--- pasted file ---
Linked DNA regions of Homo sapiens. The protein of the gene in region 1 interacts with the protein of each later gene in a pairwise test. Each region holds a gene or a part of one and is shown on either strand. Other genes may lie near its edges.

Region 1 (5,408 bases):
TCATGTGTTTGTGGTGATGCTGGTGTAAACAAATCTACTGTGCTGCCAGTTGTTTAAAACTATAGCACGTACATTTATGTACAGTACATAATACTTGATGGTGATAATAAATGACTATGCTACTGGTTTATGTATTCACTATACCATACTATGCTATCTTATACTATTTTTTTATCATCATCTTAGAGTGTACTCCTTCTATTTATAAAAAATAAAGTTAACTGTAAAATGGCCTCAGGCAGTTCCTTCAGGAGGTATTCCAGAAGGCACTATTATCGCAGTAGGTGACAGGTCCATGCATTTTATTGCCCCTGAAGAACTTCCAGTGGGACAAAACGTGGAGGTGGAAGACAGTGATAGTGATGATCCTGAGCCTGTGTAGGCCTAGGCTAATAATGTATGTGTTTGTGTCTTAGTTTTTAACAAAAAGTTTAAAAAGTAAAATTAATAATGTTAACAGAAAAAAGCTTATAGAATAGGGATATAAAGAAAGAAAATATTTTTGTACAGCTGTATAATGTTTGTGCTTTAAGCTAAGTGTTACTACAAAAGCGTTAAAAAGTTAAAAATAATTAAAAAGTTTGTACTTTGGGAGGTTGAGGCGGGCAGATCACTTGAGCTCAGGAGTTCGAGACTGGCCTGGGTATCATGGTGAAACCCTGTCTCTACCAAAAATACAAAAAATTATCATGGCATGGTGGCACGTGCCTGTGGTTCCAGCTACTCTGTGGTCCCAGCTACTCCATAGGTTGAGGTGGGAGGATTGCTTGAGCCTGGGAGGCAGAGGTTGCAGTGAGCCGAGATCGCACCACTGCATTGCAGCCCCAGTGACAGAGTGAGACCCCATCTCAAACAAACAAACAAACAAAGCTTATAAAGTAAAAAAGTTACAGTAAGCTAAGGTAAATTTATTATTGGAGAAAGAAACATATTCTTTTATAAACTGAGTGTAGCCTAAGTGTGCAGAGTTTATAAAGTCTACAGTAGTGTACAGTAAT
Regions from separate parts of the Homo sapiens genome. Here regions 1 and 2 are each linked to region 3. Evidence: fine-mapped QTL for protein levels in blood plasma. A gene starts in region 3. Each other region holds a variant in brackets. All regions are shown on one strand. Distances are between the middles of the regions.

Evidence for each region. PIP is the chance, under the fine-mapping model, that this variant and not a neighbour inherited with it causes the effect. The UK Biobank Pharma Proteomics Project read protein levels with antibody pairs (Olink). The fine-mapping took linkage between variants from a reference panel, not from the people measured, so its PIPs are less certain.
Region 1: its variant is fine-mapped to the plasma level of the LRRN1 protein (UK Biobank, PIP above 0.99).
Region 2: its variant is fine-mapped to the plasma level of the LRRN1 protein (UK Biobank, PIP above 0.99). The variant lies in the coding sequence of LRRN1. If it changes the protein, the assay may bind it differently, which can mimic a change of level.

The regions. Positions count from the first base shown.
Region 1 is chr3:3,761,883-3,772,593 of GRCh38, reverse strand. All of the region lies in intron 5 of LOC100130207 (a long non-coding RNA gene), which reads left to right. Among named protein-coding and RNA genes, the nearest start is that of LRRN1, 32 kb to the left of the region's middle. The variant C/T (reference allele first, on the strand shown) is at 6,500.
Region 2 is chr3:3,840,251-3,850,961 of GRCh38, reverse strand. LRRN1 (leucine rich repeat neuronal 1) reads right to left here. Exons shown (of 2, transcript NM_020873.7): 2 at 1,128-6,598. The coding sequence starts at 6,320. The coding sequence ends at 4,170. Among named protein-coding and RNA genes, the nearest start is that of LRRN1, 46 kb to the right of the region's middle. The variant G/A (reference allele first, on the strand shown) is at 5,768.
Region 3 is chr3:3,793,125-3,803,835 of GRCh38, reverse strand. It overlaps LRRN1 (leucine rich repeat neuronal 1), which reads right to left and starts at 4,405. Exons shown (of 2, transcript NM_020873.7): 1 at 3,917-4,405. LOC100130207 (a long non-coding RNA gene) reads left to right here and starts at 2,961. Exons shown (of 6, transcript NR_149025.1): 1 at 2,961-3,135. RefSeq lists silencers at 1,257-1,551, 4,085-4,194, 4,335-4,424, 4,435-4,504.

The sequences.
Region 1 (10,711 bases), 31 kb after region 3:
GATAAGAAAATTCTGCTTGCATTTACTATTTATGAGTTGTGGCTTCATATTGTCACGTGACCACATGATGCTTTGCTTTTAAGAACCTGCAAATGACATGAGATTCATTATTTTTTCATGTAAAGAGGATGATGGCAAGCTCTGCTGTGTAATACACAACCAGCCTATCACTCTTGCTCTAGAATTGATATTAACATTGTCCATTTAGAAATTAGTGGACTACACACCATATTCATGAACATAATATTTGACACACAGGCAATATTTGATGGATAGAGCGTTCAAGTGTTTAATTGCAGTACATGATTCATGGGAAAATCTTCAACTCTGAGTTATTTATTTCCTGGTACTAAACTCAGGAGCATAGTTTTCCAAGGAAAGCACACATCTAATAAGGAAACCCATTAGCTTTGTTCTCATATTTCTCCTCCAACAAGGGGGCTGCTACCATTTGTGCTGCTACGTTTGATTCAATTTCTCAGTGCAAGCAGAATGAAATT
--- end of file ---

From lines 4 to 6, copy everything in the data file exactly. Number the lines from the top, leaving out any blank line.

Regions from separate parts of the Homo sapiens genome. Here regions 1 and 2 are each linked to region 3. Evidence: fine-mapped QTL for protein levels in blood plasma. A gene starts in region 3. Each other region holds a variant in brackets. All regions are shown on one strand. Distances are between the middles of the regions.

Evidence for each region. PIP is the chance, under the fine-mapping model, that this variant and not a neighbour inherited with it causes the effect. The UK Biobank Pharma Proteomics Project read protein levels with antibody pairs (Olink). The fine-mapping took linkage between variants from a reference panel, not from the people measured, so its PIPs are less certain.
Region 1: its variant is fine-mapped to the plasma level of the LRRN1 protein (UK Biobank, PIP above 0.99).